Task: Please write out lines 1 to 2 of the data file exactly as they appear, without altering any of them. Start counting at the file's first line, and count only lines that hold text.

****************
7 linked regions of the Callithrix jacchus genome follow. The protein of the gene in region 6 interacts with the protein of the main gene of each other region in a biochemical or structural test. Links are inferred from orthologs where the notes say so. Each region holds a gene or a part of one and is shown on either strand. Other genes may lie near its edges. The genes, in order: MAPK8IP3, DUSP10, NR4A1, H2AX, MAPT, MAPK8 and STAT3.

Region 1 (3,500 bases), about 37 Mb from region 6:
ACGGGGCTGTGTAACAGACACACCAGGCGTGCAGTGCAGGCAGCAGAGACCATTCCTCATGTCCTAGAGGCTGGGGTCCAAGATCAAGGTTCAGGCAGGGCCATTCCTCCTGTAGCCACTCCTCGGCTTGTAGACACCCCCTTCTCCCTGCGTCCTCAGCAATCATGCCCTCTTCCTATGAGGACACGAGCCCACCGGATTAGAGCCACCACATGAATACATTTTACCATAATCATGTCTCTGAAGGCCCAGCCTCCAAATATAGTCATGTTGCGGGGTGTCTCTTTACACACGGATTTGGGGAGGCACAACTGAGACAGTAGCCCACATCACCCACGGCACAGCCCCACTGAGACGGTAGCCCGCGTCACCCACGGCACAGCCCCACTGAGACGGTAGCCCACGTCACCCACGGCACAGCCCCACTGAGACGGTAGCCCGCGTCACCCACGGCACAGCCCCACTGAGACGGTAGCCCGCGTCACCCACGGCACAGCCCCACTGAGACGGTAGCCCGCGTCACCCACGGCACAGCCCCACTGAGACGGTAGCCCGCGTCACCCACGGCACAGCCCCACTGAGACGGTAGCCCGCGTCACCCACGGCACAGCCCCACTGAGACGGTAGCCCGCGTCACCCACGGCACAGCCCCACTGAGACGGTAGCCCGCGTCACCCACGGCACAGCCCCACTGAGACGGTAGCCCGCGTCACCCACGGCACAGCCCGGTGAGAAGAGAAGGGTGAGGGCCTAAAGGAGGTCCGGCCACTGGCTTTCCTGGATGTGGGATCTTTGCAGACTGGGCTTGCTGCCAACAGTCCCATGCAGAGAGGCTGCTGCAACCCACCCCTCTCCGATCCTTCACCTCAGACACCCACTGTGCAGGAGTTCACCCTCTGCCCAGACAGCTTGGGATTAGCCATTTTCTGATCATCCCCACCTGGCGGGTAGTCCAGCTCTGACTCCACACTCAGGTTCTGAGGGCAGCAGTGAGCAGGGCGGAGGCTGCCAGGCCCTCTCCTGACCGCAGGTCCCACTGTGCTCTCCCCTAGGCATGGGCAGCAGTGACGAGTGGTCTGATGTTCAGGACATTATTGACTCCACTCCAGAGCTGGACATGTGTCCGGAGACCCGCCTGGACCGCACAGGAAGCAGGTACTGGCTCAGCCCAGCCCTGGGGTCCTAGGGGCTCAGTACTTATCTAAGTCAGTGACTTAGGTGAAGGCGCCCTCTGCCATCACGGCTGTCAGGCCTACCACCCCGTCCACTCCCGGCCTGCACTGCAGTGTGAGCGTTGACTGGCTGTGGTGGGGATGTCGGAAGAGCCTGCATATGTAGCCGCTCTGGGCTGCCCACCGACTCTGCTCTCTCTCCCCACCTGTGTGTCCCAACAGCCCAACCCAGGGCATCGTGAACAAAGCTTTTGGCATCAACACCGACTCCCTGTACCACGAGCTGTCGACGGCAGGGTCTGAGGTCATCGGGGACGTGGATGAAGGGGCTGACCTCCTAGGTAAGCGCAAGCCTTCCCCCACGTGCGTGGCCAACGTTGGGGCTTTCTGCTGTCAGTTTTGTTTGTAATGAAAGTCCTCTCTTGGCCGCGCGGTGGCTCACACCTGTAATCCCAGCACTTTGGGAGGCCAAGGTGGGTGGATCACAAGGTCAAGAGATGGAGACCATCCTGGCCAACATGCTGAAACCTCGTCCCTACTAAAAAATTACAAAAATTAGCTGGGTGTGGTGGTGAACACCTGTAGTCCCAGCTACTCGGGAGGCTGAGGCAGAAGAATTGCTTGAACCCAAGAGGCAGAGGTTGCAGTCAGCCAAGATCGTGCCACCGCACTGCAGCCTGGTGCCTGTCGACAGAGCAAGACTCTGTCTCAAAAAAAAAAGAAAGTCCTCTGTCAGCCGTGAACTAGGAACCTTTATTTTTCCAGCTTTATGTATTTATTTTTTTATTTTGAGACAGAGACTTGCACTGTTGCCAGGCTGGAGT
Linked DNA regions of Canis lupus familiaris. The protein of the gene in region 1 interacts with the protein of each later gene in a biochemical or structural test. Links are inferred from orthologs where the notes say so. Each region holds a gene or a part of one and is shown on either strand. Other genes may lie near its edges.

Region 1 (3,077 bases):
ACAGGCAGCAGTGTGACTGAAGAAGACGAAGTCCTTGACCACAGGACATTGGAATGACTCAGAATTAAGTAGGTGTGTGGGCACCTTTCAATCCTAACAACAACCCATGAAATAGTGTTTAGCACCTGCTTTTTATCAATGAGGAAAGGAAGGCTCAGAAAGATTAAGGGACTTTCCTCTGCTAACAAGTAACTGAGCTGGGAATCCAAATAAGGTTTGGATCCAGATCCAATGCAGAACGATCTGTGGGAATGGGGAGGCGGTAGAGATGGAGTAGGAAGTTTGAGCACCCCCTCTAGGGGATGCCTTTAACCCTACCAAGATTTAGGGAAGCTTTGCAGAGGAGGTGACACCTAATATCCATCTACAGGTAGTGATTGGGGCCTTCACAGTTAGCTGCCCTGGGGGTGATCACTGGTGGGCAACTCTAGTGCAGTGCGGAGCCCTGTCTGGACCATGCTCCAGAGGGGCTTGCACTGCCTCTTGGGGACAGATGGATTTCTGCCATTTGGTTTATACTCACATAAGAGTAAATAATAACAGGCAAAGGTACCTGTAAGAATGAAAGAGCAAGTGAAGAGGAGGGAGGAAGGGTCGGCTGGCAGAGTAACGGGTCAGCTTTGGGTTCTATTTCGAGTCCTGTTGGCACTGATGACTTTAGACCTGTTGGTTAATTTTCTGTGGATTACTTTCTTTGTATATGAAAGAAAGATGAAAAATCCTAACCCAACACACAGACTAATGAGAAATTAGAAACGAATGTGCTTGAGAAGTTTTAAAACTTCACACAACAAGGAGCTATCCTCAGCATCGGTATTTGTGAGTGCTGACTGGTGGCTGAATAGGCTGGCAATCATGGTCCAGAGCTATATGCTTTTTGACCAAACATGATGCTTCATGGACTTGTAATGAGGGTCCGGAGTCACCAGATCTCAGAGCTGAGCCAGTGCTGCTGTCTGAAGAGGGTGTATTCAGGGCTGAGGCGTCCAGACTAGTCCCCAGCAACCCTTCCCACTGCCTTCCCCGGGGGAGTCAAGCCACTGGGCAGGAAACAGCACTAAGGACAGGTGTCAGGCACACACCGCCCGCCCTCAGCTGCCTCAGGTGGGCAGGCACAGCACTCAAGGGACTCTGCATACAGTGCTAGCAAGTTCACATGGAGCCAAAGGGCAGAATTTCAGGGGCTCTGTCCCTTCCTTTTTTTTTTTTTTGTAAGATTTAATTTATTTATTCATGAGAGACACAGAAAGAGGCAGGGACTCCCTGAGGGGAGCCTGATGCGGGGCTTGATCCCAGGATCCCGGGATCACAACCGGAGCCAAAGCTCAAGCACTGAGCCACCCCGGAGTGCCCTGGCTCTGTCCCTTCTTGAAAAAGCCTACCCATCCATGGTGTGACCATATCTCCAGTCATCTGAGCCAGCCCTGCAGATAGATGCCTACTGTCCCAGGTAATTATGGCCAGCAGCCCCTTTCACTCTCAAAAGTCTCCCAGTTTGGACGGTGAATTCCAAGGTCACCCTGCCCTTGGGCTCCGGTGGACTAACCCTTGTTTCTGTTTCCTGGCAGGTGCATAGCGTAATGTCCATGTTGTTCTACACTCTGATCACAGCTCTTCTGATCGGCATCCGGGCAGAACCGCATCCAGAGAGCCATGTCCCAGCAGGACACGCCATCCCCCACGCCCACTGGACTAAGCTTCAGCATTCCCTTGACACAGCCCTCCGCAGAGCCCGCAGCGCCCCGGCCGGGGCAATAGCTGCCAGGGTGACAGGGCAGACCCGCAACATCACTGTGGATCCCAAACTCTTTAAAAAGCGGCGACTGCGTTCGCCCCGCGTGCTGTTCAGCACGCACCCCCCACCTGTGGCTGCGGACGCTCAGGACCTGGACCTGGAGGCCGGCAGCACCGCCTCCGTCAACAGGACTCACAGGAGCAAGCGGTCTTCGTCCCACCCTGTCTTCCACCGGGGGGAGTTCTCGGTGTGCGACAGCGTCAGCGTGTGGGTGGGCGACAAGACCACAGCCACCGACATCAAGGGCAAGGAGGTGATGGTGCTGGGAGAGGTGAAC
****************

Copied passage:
7 linked regions of the Callithrix jacchus genome follow. The protein of the gene in region 6 interacts with the protein of the main gene of each other region in a biochemical or structural test. Links are inferred from orthologs where the notes say so. Each region holds a gene or a part of one and is shown on either strand. Other genes may lie near its edges. The genes, in order: MAPK8IP3, DUSP10, NR4A1, H2AX, MAPT, MAPK8 and STAT3.

Region 1 (3,500 bases), about 37 Mb from region 6: